While Sweet Spot might feel difficult now, you can change that. With the right mindset, proper nutrition and a better understanding of Sweet Spot, you can actively improve your performance in this zone.

For more training tips and information on other topics check out the Ask a Cycling Coach Ep 194

What is Sweet Spot Training?

Riding within the Sweet Spot power zone allows you to reap similar benefits to threshold training without the strain of riding at or above threshold. This makes Sweet Spot training one of the most efficient ways to improve aerobic capabilities and muscular endurance. 

The Sweet Spot zone is just below threshold and targets power between 88% and 94% of your Functional Threshold Power (FTP). Spending extended periods of time in this zone exhausts muscle fibers in a way that brings about increased muscular endurance without excessive damage to these fibers. Because it doesn’t have the same stressful impact as threshold you can complete more Sweet Spot work in a single day, and you won’t feel as fatigued going into the next day of training.

Why Does Sweet Spot Feel So Difficult?

Because Sweet Spot work is just below threshold, there’s a common misconception that it should be easy to stay in this zone for long periods of time. But this isn’t the case, Sweet Spot feels uncomfortable and is a particularly difficult zone to maintain when you haven’t given it a lot of time and attention.

Sweet Spot intervals are difficult because they target a high power zone for a relatively long duration of time. Once again, this is hard and feels hard, but the benefits for you as an endurance cyclist are massive.

The workouts are tough on their own, but can be made exponentially more difficult with the wrong mindset and improper nutrition. Knowing how to ride in the right head-space and what you can do to nail nutrition can make all the difference.

Fuel Your Sweet Spot Workouts

Your system burns a lot of fuel during Sweet Spot work – in particular, this type of work demands simple sugars and carbohydrates. Because these workouts rely on carbohydrates they can be extra difficult if you haven’t eaten enough of the right food.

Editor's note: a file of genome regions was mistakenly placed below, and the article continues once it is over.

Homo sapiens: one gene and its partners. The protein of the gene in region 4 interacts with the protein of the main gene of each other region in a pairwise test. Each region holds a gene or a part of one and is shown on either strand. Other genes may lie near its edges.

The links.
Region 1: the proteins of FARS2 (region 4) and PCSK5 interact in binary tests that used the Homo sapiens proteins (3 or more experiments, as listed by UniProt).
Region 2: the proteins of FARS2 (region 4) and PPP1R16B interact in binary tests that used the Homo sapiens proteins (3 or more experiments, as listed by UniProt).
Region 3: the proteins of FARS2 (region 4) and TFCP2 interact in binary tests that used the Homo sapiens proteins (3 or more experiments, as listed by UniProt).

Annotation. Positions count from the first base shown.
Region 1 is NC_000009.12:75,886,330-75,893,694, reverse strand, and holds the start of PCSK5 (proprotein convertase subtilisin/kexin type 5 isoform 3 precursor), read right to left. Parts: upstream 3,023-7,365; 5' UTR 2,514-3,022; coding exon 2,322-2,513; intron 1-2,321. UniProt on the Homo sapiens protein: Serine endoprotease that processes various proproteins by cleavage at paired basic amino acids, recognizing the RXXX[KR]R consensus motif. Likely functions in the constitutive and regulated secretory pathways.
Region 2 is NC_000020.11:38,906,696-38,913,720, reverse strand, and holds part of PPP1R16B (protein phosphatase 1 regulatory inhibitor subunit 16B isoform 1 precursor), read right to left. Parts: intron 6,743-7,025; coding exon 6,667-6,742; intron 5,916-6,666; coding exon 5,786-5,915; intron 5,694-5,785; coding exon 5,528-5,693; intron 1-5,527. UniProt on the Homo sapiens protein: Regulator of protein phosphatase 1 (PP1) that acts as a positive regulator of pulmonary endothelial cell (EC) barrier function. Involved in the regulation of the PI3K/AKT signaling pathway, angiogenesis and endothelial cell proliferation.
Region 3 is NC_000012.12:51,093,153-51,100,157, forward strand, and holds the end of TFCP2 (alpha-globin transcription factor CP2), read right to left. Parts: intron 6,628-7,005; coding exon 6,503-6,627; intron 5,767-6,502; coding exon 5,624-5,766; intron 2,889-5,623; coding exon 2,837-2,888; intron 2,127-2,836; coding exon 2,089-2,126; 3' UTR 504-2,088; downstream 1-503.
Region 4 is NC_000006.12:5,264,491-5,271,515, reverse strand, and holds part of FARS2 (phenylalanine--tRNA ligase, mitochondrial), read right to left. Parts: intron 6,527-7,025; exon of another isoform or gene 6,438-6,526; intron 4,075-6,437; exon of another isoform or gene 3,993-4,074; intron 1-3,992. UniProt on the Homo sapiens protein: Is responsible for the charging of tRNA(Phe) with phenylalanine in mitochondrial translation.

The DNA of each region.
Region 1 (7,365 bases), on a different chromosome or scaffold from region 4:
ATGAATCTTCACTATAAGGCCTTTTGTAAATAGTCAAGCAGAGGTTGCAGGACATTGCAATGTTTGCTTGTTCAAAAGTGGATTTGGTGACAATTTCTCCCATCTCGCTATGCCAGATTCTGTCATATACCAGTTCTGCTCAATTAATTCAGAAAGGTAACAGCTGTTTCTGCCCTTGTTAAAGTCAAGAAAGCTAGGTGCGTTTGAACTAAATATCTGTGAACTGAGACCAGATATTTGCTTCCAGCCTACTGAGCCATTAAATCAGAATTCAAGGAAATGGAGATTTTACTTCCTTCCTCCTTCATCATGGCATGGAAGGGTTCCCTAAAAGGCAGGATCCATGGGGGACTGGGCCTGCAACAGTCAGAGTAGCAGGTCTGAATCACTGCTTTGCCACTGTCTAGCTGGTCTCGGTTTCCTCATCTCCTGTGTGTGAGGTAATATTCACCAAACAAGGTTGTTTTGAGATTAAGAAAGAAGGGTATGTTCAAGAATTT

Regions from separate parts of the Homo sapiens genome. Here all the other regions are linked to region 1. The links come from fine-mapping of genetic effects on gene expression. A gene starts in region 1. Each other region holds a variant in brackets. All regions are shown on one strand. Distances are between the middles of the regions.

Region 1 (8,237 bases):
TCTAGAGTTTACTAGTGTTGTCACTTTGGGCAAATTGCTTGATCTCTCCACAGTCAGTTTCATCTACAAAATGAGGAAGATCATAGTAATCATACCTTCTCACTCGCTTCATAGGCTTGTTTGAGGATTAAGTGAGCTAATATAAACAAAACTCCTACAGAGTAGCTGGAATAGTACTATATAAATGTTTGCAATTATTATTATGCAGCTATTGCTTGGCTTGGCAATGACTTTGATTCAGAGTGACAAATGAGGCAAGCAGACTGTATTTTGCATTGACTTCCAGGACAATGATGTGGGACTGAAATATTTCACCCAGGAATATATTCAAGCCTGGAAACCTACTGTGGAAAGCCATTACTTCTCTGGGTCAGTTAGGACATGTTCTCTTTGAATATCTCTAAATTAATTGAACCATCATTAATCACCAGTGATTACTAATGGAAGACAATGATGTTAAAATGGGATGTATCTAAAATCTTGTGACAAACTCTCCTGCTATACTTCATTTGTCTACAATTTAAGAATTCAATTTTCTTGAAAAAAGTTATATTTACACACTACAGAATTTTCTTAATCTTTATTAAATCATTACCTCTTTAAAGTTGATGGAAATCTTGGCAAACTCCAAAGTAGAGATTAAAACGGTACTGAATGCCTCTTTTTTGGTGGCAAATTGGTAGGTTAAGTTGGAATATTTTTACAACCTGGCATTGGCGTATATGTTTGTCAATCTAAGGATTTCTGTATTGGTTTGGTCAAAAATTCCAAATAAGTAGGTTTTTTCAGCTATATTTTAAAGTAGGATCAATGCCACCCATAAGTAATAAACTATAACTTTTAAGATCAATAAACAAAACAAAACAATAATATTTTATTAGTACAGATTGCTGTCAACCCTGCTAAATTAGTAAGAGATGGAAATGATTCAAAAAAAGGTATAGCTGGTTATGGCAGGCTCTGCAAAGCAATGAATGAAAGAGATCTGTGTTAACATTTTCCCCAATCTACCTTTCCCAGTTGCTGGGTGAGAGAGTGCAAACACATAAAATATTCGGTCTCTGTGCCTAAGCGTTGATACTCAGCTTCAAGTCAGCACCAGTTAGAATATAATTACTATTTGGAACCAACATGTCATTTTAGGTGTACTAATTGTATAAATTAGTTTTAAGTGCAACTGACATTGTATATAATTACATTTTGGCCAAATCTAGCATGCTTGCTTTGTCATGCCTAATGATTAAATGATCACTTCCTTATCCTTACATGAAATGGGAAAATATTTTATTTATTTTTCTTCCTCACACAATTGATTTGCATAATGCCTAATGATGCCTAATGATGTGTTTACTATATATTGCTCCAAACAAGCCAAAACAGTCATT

To increase the possibility of a successful workout, fuel properly before your workout with nutritious, carb-centric whole foods. If possible, try to avoid dieting or calorie cutting before Sweet Spot workouts. While some athletes can successfully fast, diet and cut calories in low zones, as intensity increases, this will become much harder.

Maintaining an intake of carbohydrates during your workout is another great way to boost performance. Athletes should consume carbohydrates on the bike to the best of their abilities. Consuming upwards of 90g of carbohydrates is what we typically see from top-performing athletes, but you’ll have to gradually work your way up to those high numbers.

Practice Fueling

If you don’t have a lot of experience taking in carbohydrates on the bike, start small and progressively work your way up. Over time your body will adapt and become more efficient at utilizing the calories you consume during workouts.

To remind yourself to eat, try setting a timer on your phone or head unit during your workouts. When the timer goes off, eat or drink whatever fuel you prefer. If you aren’t sure where to start, thirty-minute intervals are a good time increment.

Every time the timer goes off, hit the reset button so that you will be reminded to eat again. Not only is this a great way to keep calories coming and increase performance during your sweet spot workouts, but it’s also an effective way to train your body to efficiently take in fuel during races and other hard efforts.

Adjust Your Mindset

Mental preparation is as important as physical preparation. Don’t go into Sweet Spot workouts thinking that you aren’t good at it, or you can’t become good at it. Just because it doesn’t come easy, doesn’t mean you aren’t good and won’t get better!

Approach your Sweet Spot workouts with a positive mind set while still acknowledging the difficulty of the workload. The understanding that these workouts are hard, and will be tough, will ultimately make the workout easier. 

Sweet Spot Can Be Trained

While it will always be difficult, Sweet Spot work doesn’t have to be daunting. You can become better at sustained efforts, just like you can become a better sprinter or climber. With structured training, intentional nutrition and the right mindset you can make sweet spot a strength.

For more cycling training knowledge, listen to Ask a Cycling Coach — the only podcast dedicated to making you a faster cyclist. New episodes are released weekly.